With the financial help of this grant, I intend to complete documenting Santiago Garcia both at home and in between rows of tobacco plants to furnish a meaningful story by giving the perspective of what it is like for Santiago Garcia in both sides of his dichotomous life. This is crucial to turn the project into a more cohesive piece, as his family is the driving force behind his pursuit to be employed in the United States. While Americans hear Republican presidential candidates shouting for the need to build a wall almost daily, never do these tirades connect audiences to actual migrants - people trying to support themselves and their loved ones. My goal is to help two communities understand one another. By making Santiago Garcia a character of a narrative that goes beyond the statistics and news chatter, I’m confident that the support from the Alexia grant will allow Americans to better understand the motivations of migrants and add to this important, timely topic in an impactful way.

Read more
Rosalino Santiago Garcia, 33, harvests a crop of burley tobacco near Fountain Run, Kentucky. The migrant worker from Santa Ana, Oaxaca, Mexico, leaves his wife and three children for nine months at a time to earn a living wage. Nick Wagner
Santiago Garcia takes time away from his lunch break to call his wife from the porch of his trailer home on a tobacco farm near Fountain Run, Kentucky. Now in his 13th year working on American soil, Santiago Garcia spends each day knowing he won't be able to get back the time he has lost while away from his family. "It's hard to leave my kids behind... It always makes me sad," Santiago Garcia said. "But I believe that any human in any job will always put their family first." Nick Wagner
After a trip to Santa Ana's center for sweets, Santiago Garcia gives his son, Leandro, a shoulder-ride home on the same road he traveled his entire life. His love of the land has influenced his decision to build a home and start a family in the same place he grew up. Nick Wagner
As Leandro sleeps, Santiago Garcia tickles Josue before bedtime in the family's shared bedroom in Santa Ana. Santiago Garcia built his family's home on the same plot of land that his parents own, and he intends to call this home for the rest of his life. Nick Wagner
Always being a protective father, Santiago Garcia holds onto Josue's hand as they wait for a car to pass by outside of their home in Santa Ana. Nick Wagner
As Santiago Garcia's two-week break from work quickly elapses, taking care of the children by herself in Santa Ana weighs into Garcia Pacheco's mind. Nick Wagner
Outside of their home in Santa Ana, Garcia Pacheco gives a farewell kiss to Santiago Garcia, and it will be the last kiss shared for nine more months. "I'm not able to talk with my family often, so I miss them," Santiago Garcia said. "But everything has a sacrifice. Everything you need has a price." Nick Wagner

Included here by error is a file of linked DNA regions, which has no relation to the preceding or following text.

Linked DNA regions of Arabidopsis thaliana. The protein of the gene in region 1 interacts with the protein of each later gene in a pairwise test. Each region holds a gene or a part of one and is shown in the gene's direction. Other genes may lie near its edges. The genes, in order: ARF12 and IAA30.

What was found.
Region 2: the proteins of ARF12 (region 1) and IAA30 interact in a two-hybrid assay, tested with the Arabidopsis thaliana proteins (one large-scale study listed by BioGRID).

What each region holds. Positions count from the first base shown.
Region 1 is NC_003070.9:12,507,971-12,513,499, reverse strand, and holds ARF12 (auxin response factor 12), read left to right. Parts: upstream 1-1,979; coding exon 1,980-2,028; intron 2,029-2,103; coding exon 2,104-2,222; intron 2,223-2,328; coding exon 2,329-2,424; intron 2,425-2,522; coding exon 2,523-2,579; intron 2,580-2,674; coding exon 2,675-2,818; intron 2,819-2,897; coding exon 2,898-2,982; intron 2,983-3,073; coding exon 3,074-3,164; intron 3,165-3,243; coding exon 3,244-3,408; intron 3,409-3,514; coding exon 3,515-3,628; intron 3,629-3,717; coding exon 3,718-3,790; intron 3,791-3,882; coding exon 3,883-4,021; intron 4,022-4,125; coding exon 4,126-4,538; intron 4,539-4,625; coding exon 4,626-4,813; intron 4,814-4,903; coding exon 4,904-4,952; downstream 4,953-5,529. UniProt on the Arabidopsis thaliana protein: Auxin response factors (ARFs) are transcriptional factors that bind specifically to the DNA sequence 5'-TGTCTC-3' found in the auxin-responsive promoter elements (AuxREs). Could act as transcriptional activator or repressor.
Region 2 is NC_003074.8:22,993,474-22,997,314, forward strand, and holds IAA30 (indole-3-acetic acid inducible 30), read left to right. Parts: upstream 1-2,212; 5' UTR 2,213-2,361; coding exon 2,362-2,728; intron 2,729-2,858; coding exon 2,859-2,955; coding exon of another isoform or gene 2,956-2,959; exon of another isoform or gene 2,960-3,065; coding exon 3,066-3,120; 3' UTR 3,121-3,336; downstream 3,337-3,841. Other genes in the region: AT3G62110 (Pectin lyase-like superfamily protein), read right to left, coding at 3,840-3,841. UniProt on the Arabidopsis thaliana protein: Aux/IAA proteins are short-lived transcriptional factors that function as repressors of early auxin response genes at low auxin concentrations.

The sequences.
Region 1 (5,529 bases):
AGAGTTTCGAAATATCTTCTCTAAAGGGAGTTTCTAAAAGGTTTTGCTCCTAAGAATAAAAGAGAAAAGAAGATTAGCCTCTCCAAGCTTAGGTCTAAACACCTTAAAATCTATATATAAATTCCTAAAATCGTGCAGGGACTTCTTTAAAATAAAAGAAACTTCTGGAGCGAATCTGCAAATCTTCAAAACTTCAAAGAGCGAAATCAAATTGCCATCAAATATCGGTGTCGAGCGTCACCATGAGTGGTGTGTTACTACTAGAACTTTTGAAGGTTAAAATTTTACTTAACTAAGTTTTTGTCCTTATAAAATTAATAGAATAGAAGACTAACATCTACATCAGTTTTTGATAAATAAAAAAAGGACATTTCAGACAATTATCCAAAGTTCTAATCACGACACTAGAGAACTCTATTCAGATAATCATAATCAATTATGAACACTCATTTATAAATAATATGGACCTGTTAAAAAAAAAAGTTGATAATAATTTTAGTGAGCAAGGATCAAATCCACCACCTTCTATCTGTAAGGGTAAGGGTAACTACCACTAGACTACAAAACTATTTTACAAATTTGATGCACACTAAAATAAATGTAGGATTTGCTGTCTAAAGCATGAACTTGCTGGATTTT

Traveling north to Kentucky for his 13th year working under a temporary agricultural work permit, Santiago Garcia crosses the United States-Mexico border into Laredo, Texas. It is the same border where Santiago Garcia crossed illegally, without a permit, his first two times he traveled when he was still a teenager, hidden underneath a van's floorboards with 12 others. Now, with the security of an H-2A agricultural work permit, Santiago Garcia's family can rest assured, knowing he can safely cross the border without the risk of being harmed. Nick Wagner
A 33-hour drive from Monterrey, Mexico, to Fountain Run, Kentucky, gets the best of Santiago Garcia, as the 14-passenger van drives through Texas. It acts as the last leg of a journey that lasts more than 70 hours on the road, a journey Santiago Garcia has made time and again. Nick Wagner
Although he hoped he could remain in Mexico with his family for good, Santiago Garcia is back to riding on flatbed trailers to travel between worksites on the same tobacco farm he's returned to for over a decade near Fountain Run, Kentucky. Santiago Garcia was optimistic that last year would be his last working in the United States, but poor working conditions and low wages in Mexico forced him to leave his family behind yet again.

“The work isn’t easy, not everyone can do it… I’m happy knowing I can provide for my parents and my family,” Santiago Garcia said. “But at the same time, it saddens me knowing I can’t see or be with them, so I try not to think of them… It’s the sacrifice I have to make.” Nick Wagner